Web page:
WASHINGTON – Investment firm Morgan Keegan & Co. is paying $200 million to settle civil fraud charges that it overstated the value of mortgage investments just as the housing market was collapsing in 2007 and lured buyers of its funds with false sales materials.
Morgan Keegan's parent company, Regions Financial Corp., also announced Wednesday that it hired investment bank Goldman Sachs & Co. to explore "potential strategic alternatives" for Morgan Keegan. The alternatives could include a sale of the firm or divisions of it.
Federal and state regulators said the actions of Morgan Keegan, based in Memphis, Tenn., caused investors in five funds to lose an estimated $1.5 billion. Morgan Keegan failed to use "reasonable" procedures to calculate the value of securities in the funds backed by high-risk mortgages, the regulators said. The firm misrepresented the value of the funds and the risk involved to entice people to invest, they said.
Half of the money will go toward compensating investors.
The U.S. Securities and Exchange Commission, regulators in Alabama, Kentucky, Mississippi, South Carolina and Tennessee, and securities industry regulators announced the settlement Wednesday. Two former employees of the firm also agreed to pay civil penalties.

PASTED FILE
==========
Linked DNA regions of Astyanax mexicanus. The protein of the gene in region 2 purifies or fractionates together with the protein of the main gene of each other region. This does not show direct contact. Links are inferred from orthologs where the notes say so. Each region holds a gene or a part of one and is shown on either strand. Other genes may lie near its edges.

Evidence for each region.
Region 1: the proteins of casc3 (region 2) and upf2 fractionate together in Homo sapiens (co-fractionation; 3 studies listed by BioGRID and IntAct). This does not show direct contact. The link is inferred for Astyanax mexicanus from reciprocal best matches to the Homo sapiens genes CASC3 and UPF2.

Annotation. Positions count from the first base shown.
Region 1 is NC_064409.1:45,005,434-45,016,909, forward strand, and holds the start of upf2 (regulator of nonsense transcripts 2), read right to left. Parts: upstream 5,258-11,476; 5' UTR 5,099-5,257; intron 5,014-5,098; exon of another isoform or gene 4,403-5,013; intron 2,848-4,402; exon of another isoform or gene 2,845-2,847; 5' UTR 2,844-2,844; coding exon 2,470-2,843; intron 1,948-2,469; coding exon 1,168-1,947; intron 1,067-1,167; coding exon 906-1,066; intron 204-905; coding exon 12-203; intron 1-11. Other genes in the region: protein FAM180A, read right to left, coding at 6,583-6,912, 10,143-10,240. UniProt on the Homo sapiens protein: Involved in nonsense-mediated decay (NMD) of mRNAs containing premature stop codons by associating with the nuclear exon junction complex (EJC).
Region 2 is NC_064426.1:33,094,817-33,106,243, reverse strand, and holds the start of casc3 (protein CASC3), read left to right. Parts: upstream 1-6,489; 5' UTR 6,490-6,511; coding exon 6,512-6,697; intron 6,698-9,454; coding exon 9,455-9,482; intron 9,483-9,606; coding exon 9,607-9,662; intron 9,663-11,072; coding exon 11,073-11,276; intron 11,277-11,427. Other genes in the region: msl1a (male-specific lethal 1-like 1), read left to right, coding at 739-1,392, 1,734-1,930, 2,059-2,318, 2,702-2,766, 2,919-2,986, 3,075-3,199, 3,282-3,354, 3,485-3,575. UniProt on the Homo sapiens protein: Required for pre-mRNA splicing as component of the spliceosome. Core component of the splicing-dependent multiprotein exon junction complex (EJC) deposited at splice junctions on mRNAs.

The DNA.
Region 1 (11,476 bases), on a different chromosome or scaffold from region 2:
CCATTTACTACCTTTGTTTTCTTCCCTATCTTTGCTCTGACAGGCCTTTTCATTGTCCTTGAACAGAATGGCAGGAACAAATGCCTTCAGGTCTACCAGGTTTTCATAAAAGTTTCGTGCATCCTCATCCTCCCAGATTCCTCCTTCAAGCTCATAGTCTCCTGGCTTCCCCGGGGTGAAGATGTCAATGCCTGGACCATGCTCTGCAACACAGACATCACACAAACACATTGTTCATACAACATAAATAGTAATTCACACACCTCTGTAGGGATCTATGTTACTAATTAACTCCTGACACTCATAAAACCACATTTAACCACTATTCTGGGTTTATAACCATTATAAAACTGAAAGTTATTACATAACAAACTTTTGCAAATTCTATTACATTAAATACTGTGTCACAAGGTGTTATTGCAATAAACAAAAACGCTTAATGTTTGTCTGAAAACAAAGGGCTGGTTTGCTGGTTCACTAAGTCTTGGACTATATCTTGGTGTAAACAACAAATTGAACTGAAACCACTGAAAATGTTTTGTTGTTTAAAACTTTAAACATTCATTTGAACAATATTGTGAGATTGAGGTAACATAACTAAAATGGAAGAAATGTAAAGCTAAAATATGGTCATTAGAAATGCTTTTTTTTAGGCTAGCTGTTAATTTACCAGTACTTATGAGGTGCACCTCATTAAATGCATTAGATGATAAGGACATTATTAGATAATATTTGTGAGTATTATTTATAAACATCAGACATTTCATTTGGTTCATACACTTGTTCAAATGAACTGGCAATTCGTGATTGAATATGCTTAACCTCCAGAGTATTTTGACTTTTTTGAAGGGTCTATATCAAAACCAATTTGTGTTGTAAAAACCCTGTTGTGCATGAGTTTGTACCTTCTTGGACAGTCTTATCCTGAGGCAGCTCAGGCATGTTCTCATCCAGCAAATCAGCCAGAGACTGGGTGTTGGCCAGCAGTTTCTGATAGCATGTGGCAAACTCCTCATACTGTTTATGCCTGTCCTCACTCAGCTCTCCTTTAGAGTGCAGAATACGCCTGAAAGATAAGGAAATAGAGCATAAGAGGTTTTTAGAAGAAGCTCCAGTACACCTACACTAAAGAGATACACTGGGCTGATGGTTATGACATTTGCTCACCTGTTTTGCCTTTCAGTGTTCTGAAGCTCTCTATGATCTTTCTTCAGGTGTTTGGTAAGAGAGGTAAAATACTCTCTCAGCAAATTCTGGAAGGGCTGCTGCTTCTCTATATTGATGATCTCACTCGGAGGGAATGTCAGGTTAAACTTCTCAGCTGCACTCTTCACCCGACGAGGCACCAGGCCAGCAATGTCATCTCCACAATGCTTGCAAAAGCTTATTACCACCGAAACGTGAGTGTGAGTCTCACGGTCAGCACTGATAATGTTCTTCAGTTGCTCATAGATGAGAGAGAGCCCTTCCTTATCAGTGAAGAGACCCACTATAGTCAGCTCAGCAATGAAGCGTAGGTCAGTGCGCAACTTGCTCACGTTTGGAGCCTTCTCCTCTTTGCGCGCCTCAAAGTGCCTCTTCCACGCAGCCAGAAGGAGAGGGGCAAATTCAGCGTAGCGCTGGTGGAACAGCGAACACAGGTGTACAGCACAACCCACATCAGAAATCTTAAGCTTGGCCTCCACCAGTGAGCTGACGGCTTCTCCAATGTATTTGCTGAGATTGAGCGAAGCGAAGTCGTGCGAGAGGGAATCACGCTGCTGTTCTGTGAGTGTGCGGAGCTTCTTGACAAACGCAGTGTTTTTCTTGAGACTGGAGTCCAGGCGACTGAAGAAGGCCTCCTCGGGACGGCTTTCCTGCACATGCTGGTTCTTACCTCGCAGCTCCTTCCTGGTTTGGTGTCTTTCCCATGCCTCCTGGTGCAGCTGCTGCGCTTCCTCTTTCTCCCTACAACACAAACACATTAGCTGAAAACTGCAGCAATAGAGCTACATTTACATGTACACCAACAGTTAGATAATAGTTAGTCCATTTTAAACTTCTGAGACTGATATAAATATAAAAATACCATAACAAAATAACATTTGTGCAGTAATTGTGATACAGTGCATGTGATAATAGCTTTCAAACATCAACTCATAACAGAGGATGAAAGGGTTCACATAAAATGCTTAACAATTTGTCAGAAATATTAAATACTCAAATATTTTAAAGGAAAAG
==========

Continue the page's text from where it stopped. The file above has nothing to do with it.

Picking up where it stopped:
It was the latest legal action by regulators in connection with the mortgage meltdown and financial crisis. On Tuesday, Wall Street bank JPMorgan Chase & Co. agreed to pay $153.6 million to settle the SEC's civil fraud charges that it misled buyers of complex mortgage investments just as the housing market was collapsing.
Regulators have been investigating a number of major banks' actions ahead of the financial crisis that plunged the country into the most severe recession since the 1930s. More charges are expected.
Of the $200 million that Morgan Keegan agreed to pay, a $75 million penalty and $25 million in restitution was levied by the SEC. The remaining $100 million will go to a state fund, with the money to be distributed to investors who were harmed.
In addition, Morgan Keegan agreed not to make valuations of securities for investment funds for three years. The firm got out of the valuation business in 2008.
"The falsification of fund values misrepresented critical information exactly when investors needed it most — when the subprime mortgage meltdown was impacting the funds," SEC Enforcement Director Robert Khuzami said in a statement. "Such misconduct does grievous harm to investors."
Regions, based in Birmingham, Ala., received $3.5 billion in taxpayer funds under the federal financial bailout in 2008 and hasn't yet repaid the government.
Associated Press writer Greg Bluestein in Atlanta contributed to this report.